A phosphoprotein extraction kit (BestBio, China) was used to extract neuronal proteins. The lysates were subjected to 10% sodium dodecyl sulfate-polyacrylamide gel electrophoresis, transferred to a polyvinylidene fluoride membrane, and then membranes incubated overnight at 4 ℃ with the corresponding primary antibody, namely anti-PP1 antibody (1:1000 dilution, Santa Cruz, USA), antiphospho-PP1α (Thr320) antibody (1:1000 dilution; Cell Signaling, USA), anti-CREB antibody (1:1000 dilution; Abcam, USA), anti-phospho-CREB (Ser133) antibody (1:1000 dilution; Abcam, USA), or anti-β-actin antibody (1:5000 dilution; Santa Cruz, USA). Then, the amounts of protein were determined using a chemiluminescent kit (Thermo Scientific, USA).

Quantitative Real-Time Polymerase Chain Reaction (RT-qPCR)

Total RNA was extracted from primary neurons using TRIzol reagent (Invitrogen) according to the instructions. Next, cDNA was synthesized using SMARTer Kits (Takara), and the cDNA was amplified using TransStart Green qPCR SuperMix (Transgen Biotech). The following primers were used: I-2: (forward primer: 5'-CCTGCTCTGATTTCC TAC-3' reverse primer: 5'-CAGCAGATGACAGACTAC- 3'), BDNF: (forward primer: 5'-GCCCAACGAAGAAAAC CATAA-3', reverse primer: 5'-GGAGGCTCCAAAGGCA CTT-3'), c-fos: (forward primer: 5'-CCGAAGGGAACG GAATAAGA-3', reverse primer: 5'-TCTGGGAAGCCA AGGTCAT-3'), Egr-1: (forward primer: 5'-GAAGGCGA TGGTGGAGACG-3', reverse primer: 5'-CGCAGCCGAG TATGGGAC-3') GAPDH: (forward primer: 5'-GTAG GAAGAGAGGGAAGAG-3', reverse primer: 5'-GAAGT CACAGGAGACAAC-3').

Statistical Analysis

The data are shown as the mean ± SEM from at least three independent experiments. The Student's t test was used for the statistical analyses. P < 0.05 was considered statistically significant.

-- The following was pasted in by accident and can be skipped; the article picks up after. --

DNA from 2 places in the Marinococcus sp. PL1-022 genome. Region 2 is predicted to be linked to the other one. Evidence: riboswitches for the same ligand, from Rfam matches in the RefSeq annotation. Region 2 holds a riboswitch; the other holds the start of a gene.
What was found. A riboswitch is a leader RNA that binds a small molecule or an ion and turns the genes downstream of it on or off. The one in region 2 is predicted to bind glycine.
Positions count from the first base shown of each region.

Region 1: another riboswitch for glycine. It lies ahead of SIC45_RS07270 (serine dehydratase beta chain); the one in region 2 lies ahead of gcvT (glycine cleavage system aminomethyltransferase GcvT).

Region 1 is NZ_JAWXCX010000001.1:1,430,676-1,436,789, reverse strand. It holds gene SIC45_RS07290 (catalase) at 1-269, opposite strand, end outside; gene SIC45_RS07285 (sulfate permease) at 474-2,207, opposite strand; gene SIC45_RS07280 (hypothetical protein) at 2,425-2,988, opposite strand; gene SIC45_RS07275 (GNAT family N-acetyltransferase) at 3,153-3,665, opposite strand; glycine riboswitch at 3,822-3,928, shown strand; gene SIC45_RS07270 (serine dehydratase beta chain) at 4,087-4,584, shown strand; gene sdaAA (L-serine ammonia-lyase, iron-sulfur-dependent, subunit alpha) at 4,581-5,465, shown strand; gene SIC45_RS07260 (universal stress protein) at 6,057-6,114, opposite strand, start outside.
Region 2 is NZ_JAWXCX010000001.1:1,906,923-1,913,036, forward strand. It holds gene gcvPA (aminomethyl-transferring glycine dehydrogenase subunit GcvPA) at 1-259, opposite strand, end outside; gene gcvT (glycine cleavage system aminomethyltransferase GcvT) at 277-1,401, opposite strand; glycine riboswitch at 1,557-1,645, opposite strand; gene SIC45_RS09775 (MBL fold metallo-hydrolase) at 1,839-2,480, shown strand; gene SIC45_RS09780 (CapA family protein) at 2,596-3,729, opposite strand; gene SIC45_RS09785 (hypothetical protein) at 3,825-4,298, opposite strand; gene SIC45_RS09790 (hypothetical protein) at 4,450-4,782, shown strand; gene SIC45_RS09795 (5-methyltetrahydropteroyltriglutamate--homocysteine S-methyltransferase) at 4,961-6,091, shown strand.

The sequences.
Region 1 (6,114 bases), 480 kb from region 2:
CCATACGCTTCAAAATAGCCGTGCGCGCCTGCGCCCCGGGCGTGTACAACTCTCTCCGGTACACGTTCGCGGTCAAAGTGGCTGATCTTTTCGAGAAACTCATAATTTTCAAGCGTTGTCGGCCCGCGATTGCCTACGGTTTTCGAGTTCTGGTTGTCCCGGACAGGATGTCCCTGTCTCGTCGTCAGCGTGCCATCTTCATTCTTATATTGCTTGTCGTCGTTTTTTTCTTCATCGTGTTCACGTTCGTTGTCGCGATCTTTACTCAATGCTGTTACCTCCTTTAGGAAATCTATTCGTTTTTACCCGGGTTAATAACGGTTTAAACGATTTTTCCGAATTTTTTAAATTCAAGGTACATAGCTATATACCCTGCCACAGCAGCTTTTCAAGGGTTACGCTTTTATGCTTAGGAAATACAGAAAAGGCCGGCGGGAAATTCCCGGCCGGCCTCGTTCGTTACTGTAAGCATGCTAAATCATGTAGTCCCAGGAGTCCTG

Recombinant Tat1–72 Induces Neurotoxicity in Primary Cultured Neurons

Tat protein varies in length from 86 to 101 amino acids and is formed from two exons. The first exon contributes the first 72 amino acids and Tat1–72 has been reported to induce neuronal apoptosis (Eugenin et al. 2003; Maragos et al. 2003; Nath et al. 2012). Tat31–61 is responsible for most of the neurotoxic properties of the protein, with the neurotoxic epitope residing in this region (Nath et al. 1996). Moreover, the cysteine-rich domain of the first exon has been reported to be critical for dendritic pruning and synaptic loss in vitro (Bertrand et al. 2013). Hence, we utilized recombinant Tat1–72 in these studies.

To investigate the biological activity of recombinant Tat1–72 protein, luciferase activity was measured after the addition 3 μmol/L Tat to HIV-1 LTR-integrated TZM-bl cells. Figure 1A shows that 3 μmol/L Tat promoted LTR activity at 6 h when compared with the untreated group. Our result is in line with that of a report by Green and colleagues, who suggested that Tat protein is taken up by cells and that it rapidly stimulates HIV-1 transcription (Green and Loewenstein 1988). However, HIV-1 LTR transactivation decreased when peptide was added for 12 h. It seems highly probable that Tat is degraded by diverse mechanisms associated with autophagy or proteasomal or lysosomal degradation (Sagnier et al. 2015; Ali and Banerjea 2016).